“Professional” means more than just getting paid. It also connotes credibility. Us editors deal with this a lot because we’re not certified or licensed like some other professions. So prospective clients get duped far too often by “editors” who can’t tell a colon from a rectum. That helps me understand why writers who take assignments and commissions might want to distinguish themselves from the professional lawnmowers. Which is why getting paid matters less than being demonstrably dedicated, disciplined, discerning, experienced….

          • In this case, “professional” is an essential bare minimum, and if you want to know just *how* professional a writer is, the great thing is that writers generally write into a public space. Our body of work is our resume. This is largely true of editors, too, who have a theoretical body of clientele who will speak to their merits (or lack of them).

  • Hi Chuck,

    Tried to go to the HWA article by Lisa Morton: “Ten Questions To Know If You’re A Pro.” by clicking on the link. Got an all-black webpage and no way to read the article. Bummed

    • Hi. Ran into the same trouble. There actually *is* text there, as I saw when I highlighted the page (learned to do that as a rule for sites with dark background). In Firefox, you can choose to strip the page of its style (View>Page Style>No Style) so as to view it.:) Hope that helps! (I’m hoping there is a similar fix in other browsers. I tried in Chrome, but as I am unfamiliar with that, I wasn’t able to find a fix.)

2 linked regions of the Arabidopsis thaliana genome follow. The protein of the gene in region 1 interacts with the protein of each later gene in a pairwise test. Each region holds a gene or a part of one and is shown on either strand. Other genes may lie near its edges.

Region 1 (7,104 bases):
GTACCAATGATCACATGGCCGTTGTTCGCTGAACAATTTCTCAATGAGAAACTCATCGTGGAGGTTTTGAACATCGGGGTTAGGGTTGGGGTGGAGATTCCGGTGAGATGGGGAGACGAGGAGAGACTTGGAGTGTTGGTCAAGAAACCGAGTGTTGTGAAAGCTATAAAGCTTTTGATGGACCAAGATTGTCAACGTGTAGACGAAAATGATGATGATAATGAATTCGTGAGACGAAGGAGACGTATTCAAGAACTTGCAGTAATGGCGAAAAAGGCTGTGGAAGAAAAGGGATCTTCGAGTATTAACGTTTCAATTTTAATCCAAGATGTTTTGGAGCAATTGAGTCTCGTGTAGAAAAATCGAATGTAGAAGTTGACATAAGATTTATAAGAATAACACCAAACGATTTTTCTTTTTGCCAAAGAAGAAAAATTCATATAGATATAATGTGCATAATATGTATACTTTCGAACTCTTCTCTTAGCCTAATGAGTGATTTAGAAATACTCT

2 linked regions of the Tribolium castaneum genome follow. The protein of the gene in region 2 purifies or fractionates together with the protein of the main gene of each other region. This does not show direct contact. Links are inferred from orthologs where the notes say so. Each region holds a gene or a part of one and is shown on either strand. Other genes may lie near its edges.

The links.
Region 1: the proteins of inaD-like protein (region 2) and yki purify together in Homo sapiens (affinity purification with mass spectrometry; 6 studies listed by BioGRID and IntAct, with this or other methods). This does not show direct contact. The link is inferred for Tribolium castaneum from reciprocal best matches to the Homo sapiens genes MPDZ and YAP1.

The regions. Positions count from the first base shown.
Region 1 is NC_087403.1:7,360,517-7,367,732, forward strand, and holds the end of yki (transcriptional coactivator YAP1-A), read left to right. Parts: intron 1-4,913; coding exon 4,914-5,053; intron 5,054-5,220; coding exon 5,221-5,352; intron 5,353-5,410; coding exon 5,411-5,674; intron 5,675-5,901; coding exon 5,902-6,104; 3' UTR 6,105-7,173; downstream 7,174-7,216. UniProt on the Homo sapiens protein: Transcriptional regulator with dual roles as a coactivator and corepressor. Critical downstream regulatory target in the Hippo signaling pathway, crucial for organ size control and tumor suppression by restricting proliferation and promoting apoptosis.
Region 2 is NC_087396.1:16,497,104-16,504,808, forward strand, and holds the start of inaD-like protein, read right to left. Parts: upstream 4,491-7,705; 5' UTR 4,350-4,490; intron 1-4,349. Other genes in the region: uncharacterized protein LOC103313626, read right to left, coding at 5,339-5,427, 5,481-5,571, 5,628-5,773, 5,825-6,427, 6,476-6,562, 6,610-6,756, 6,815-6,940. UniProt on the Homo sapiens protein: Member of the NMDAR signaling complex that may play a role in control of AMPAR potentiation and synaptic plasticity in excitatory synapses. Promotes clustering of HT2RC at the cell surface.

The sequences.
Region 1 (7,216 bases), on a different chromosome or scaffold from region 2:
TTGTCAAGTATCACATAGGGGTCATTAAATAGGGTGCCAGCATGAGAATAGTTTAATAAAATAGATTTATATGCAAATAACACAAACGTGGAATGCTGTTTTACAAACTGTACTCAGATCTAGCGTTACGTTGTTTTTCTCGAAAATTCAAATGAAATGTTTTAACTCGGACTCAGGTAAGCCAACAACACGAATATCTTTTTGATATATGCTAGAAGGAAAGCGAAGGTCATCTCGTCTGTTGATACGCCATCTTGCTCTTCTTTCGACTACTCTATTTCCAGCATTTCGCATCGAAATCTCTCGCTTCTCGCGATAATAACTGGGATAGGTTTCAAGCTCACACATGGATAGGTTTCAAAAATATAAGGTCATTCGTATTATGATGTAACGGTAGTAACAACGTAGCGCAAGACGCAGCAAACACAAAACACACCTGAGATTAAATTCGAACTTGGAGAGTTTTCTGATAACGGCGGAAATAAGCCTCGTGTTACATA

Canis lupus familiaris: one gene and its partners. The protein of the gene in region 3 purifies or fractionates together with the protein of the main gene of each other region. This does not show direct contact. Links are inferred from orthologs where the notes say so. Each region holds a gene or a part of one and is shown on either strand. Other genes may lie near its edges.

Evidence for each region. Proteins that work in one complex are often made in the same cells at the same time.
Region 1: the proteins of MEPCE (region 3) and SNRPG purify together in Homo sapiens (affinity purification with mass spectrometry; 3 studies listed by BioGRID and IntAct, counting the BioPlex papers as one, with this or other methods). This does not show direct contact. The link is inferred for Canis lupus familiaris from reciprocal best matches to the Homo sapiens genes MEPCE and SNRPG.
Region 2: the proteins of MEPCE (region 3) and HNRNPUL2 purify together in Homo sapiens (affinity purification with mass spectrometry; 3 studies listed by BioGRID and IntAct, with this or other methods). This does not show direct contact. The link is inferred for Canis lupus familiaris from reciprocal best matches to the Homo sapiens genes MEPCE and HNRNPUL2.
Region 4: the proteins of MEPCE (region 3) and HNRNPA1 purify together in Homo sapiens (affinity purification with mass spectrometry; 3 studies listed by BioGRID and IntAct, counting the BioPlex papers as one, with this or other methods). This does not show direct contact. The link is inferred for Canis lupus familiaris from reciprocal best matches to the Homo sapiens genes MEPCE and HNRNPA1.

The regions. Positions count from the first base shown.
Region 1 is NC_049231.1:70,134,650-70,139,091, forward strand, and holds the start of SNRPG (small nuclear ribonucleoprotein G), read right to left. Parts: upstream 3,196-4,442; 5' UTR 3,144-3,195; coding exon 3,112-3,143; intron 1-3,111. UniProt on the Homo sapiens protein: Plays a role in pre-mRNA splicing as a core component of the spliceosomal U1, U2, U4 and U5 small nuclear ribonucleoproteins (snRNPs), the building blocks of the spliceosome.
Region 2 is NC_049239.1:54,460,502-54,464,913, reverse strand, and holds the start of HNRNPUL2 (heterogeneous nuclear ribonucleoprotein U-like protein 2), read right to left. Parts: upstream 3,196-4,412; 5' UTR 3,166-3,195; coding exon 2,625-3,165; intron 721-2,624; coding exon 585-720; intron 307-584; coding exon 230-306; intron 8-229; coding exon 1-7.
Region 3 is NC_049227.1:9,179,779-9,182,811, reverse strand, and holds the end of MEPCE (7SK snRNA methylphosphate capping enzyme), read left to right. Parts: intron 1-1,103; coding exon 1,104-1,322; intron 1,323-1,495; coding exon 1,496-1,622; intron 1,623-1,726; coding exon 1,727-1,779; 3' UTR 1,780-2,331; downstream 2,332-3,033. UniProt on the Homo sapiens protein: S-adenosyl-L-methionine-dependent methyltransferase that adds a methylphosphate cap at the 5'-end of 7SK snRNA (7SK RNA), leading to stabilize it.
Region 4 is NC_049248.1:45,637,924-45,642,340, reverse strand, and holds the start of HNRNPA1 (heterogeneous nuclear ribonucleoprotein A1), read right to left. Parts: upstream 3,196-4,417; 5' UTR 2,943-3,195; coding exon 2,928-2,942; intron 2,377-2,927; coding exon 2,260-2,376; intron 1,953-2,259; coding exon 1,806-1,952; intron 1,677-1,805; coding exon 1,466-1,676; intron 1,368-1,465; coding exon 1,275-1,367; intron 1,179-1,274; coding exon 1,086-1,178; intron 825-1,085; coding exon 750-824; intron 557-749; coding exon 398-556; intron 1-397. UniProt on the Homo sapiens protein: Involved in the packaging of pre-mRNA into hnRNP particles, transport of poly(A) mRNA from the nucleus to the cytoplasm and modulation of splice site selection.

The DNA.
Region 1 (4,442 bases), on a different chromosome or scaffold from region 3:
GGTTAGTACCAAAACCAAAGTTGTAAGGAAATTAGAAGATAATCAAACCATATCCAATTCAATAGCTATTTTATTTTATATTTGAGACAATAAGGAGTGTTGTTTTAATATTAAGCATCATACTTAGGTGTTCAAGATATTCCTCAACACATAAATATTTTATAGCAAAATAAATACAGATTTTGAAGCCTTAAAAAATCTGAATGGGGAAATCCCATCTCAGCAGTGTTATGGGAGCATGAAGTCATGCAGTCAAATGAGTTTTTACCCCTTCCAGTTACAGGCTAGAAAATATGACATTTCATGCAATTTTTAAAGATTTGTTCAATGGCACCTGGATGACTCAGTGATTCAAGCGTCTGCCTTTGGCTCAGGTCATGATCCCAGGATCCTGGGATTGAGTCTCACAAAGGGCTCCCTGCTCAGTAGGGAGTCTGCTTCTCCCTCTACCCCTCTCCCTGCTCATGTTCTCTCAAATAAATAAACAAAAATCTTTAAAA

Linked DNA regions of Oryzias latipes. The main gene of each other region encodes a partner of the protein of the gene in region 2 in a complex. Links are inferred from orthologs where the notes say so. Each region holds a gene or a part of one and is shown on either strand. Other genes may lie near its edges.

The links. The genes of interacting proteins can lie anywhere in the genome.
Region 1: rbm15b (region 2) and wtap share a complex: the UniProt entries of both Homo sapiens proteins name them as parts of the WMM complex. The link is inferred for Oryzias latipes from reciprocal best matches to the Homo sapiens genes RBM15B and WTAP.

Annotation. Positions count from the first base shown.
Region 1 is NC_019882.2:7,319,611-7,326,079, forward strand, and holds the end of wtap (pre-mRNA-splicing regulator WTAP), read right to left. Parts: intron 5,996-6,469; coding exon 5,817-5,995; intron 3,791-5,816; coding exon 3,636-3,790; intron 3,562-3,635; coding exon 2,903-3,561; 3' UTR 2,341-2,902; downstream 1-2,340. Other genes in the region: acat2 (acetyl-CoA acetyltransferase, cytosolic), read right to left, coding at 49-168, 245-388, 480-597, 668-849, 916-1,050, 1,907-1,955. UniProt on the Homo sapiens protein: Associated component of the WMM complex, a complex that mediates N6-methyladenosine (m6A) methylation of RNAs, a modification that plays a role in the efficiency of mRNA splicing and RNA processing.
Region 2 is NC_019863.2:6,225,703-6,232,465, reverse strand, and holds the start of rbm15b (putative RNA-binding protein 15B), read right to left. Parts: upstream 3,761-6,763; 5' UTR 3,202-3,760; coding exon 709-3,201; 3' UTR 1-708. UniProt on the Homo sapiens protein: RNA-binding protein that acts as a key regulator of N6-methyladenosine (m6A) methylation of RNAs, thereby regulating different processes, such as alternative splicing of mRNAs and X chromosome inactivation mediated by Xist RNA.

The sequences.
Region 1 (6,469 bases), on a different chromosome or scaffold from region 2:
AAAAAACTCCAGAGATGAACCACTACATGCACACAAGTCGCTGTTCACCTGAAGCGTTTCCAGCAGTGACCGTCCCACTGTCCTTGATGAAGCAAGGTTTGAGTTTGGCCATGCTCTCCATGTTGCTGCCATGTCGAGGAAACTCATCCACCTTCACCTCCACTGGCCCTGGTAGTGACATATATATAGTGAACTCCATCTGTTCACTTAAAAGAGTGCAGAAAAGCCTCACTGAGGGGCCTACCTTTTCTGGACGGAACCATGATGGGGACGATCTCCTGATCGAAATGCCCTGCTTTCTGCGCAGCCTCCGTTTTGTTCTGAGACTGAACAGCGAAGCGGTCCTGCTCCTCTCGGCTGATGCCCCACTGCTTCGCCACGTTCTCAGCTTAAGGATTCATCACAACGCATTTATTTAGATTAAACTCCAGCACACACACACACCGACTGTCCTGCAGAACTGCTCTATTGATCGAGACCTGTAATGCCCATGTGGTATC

• Something’s either wrong with the site or they’re taking the article down, as everything’s broken. Though Dume is right you can still swipe to highlight to read the article.

  • I have a slightly different take on professional: the day you print something that some one pays to read, you became a professional writer. (I developed this definition teaching journalism students who probably make less than book writers.) Writers write. Professional writers take their readers seriously.

  • I am always saddened by the amount of inter-group shaming that people engage in, whether they’re writers or fashion designers or garbagemen. A lot of it seems to be missing the point. When I go to get lunch, I could care less what the short order cook’s qualifications are. I just want a good burger. As a reader I don’t give a hoot about whether a writer has been to conference X or has an MFA from Y or is a member of Association Z. I just want a good story.

  • Neither rain, now snow, or sleet will stop a writer from their appointed number of words for the day – you are a writer – and it doesn’t matter what you write.